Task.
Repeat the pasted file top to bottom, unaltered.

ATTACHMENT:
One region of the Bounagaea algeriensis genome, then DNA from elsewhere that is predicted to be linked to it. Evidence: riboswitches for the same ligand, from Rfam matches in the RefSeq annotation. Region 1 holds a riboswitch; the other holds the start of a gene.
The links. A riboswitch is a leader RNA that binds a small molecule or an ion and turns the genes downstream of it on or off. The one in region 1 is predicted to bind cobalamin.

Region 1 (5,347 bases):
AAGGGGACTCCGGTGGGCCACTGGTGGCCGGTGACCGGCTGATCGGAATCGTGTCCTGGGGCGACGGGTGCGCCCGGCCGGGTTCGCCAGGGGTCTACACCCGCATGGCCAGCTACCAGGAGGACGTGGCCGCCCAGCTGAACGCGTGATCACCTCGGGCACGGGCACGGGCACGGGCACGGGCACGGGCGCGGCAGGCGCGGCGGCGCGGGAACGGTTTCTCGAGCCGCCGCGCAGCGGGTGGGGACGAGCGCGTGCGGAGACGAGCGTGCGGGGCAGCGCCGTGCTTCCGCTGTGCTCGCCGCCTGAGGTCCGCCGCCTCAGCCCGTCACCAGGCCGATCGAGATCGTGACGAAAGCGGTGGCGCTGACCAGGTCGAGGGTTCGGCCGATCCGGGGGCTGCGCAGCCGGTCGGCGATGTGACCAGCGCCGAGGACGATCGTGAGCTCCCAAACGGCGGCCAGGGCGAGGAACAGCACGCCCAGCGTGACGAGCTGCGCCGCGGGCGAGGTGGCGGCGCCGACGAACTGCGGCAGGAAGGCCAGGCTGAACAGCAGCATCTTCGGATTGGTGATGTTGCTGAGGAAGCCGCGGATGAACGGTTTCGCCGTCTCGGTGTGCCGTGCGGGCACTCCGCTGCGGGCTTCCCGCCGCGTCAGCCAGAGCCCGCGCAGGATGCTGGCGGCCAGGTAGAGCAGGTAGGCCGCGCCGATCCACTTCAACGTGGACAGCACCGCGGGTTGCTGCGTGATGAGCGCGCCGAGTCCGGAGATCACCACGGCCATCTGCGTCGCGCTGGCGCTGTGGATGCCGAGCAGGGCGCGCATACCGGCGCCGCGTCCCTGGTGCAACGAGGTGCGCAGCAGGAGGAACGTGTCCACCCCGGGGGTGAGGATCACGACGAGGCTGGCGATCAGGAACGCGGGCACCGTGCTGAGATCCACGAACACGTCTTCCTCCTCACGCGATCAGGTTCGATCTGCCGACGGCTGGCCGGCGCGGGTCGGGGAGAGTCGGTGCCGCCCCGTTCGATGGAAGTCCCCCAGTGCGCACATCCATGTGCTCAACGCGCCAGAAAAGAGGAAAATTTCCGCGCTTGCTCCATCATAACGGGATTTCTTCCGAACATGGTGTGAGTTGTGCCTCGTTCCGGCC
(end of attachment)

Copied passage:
One region of the Bounagaea algeriensis genome, then DNA from elsewhere that is predicted to be linked to it. Evidence: riboswitches for the same ligand, from Rfam matches in the RefSeq annotation. Region 1 holds a riboswitch; the other holds the start of a gene.
The links. A riboswitch is a leader RNA that binds a small molecule or an ion and turns the genes downstream of it on or off. The one in region 1 is predicted to bind cobalamin.

Region 1 (5,347 bases):
AAGGGGACTCCGGTGGGCCACTGGTGGCCGGTGACCGGCTGATCGGAATCGTGTCCTGGGGCGACGGGTGCGCCCGGCCGGGTTCGCCAGGGGTCTACACCCGCATGGCCAGCTACCAGGAGGACGTGGCCGCCCAGCTGAACGCGTGATCACCTCGGGCACGGGCACGGGCACGGGCACGGGCACGGGCGCGGCAGGCGCGGCGGCGCGGGAACGGTTTCTCGAGCCGCCGCGCAGCGGGTGGGGACGAGCGCGTGCGGAGACGAGCGTGCGGGGCAGCGCCGTGCTTCCGCTGTGCTCGCCGCCTGAGGTCCGCCGCCTCAGCCCGTCACCAGGCCGATCGAGATCGTGACGAAAGCGGTGGCGCTGACCAGGTCGAGGGTTCGGCCGATCCGGGGGCTGCGCAGCCGGTCGGCGATGTGACCAGCGCCGAGGACGATCGTGAGCTCCCAAACGGCGGCCAGGGCGAGGAACAGCACGCCCAGCGTGACGAGCTGCGCCGCGGGCGAGGTGGCGGCGCCGACGAACTGCGGCAGGAAGGCCAGGCTGAACAGCAGCATCTTCGGATTGGTGATGTTGCTGAGGAAGCCGCGGATGAACGGTTTCGCCGTCTCGGTGTGCCGTGCGGGCACTCCGCTGCGGGCTTCCCGCCGCGTCAGCCAGAGCCCGCGCAGGATGCTGGCGGCCAGGTAGAGCAGGTAGGCCGCGCCGATCCACTTCAACGTGGACAGCACCGCGGGTTGCTGCGTGATGAGCGCGCCGAGTCCGGAGATCACCACGGCCATCTGCGTCGCGCTGGCGCTGTGGATGCCGAGCAGGGCGCGCATACCGGCGCCGCGTCCCTGGTGCAACGAGGTGCGCAGCAGGAGGAACGTGTCCACCCCGGGGGTGAGGATCACGACGAGGCTGGCGATCAGGAACGCGGGCACCGTGCTGAGATCCACGAACACGTCTTCCTCCTCACGCGATCAGGTTCGATCTGCCGACGGCTGGCCGGCGCGGGTCGGGGAGAGTCGGTGCCGCCCCGTTCGATGGAAGTCCCCCAGTGCGCACATCCATGTGCTCAACGCGCCAGAAAAGAGGAAAATTTCCGCGCTTGCTCCATCATAACGGGATTTCTTCCGAACATGGTGTGAGTTGTGCCTCGTTCCGGCC